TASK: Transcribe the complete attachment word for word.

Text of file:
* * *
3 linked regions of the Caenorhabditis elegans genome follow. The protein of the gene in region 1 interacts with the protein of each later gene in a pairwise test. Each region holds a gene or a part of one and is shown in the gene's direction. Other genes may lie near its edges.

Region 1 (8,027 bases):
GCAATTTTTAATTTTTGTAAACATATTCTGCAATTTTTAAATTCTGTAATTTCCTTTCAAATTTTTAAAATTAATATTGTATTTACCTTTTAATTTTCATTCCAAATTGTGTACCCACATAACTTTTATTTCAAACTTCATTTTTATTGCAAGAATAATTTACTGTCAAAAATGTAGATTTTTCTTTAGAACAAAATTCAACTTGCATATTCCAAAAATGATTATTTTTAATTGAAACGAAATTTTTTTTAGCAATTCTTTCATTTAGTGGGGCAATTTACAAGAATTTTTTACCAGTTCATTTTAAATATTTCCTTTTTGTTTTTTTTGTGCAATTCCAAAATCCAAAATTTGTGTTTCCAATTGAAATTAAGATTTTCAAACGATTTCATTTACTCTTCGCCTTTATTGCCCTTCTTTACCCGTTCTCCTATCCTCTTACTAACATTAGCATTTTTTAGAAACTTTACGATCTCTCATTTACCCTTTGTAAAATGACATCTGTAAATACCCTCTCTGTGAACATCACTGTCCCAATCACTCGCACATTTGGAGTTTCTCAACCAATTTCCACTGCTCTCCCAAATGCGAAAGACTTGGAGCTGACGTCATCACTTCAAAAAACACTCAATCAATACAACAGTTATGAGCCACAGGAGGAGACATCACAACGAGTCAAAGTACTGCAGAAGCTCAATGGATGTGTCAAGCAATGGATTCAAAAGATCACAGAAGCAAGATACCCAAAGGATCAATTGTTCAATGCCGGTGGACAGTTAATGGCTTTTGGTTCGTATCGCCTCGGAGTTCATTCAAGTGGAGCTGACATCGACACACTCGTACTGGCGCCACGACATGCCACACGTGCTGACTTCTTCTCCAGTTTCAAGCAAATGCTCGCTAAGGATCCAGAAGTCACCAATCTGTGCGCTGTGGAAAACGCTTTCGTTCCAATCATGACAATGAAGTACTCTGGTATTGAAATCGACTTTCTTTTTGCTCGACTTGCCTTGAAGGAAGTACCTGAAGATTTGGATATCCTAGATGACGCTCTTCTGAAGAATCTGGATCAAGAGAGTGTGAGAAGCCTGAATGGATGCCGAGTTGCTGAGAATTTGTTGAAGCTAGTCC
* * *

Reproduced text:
3 linked regions of the Caenorhabditis elegans genome follow. The protein of the gene in region 1 interacts with the protein of each later gene in a pairwise test. Each region holds a gene or a part of one and is shown in the gene's direction. Other genes may lie near its edges.

Region 1 (8,027 bases):
GCAATTTTTAATTTTTGTAAACATATTCTGCAATTTTTAAATTCTGTAATTTCCTTTCAAATTTTTAAAATTAATATTGTATTTACCTTTTAATTTTCATTCCAAATTGTGTACCCACATAACTTTTATTTCAAACTTCATTTTTATTGCAAGAATAATTTACTGTCAAAAATGTAGATTTTTCTTTAGAACAAAATTCAACTTGCATATTCCAAAAATGATTATTTTTAATTGAAACGAAATTTTTTTTAGCAATTCTTTCATTTAGTGGGGCAATTTACAAGAATTTTTTACCAGTTCATTTTAAATATTTCCTTTTTGTTTTTTTTGTGCAATTCCAAAATCCAAAATTTGTGTTTCCAATTGAAATTAAGATTTTCAAACGATTTCATTTACTCTTCGCCTTTATTGCCCTTCTTTACCCGTTCTCCTATCCTCTTACTAACATTAGCATTTTTTAGAAACTTTACGATCTCTCATTTACCCTTTGTAAAATGACATCTGTAAATACCCTCTCTGTGAACATCACTGTCCCAATCACTCGCACATTTGGAGTTTCTCAACCAATTTCCACTGCTCTCCCAAATGCGAAAGACTTGGAGCTGACGTCATCACTTCAAAAAACACTCAATCAATACAACAGTTATGAGCCACAGGAGGAGACATCACAACGAGTCAAAGTACTGCAGAAGCTCAATGGATGTGTCAAGCAATGGATTCAAAAGATCACAGAAGCAAGATACCCAAAGGATCAATTGTTCAATGCCGGTGGACAGTTAATGGCTTTTGGTTCGTATCGCCTCGGAGTTCATTCAAGTGGAGCTGACATCGACACACTCGTACTGGCGCCACGACATGCCACACGTGCTGACTTCTTCTCCAGTTTCAAGCAAATGCTCGCTAAGGATCCAGAAGTCACCAATCTGTGCGCTGTGGAAAACGCTTTCGTTCCAATCATGACAATGAAGTACTCTGGTATTGAAATCGACTTTCTTTTTGCTCGACTTGCCTTGAAGGAAGTACCTGAAGATTTGGATATCCTAGATGACGCTCTTCTGAAGAATCTGGATCAAGAGAGTGTGAGAAGCCTGAATGGATGCCGAGTTGCTGAGAATTTGTTGAAGCTAGTCC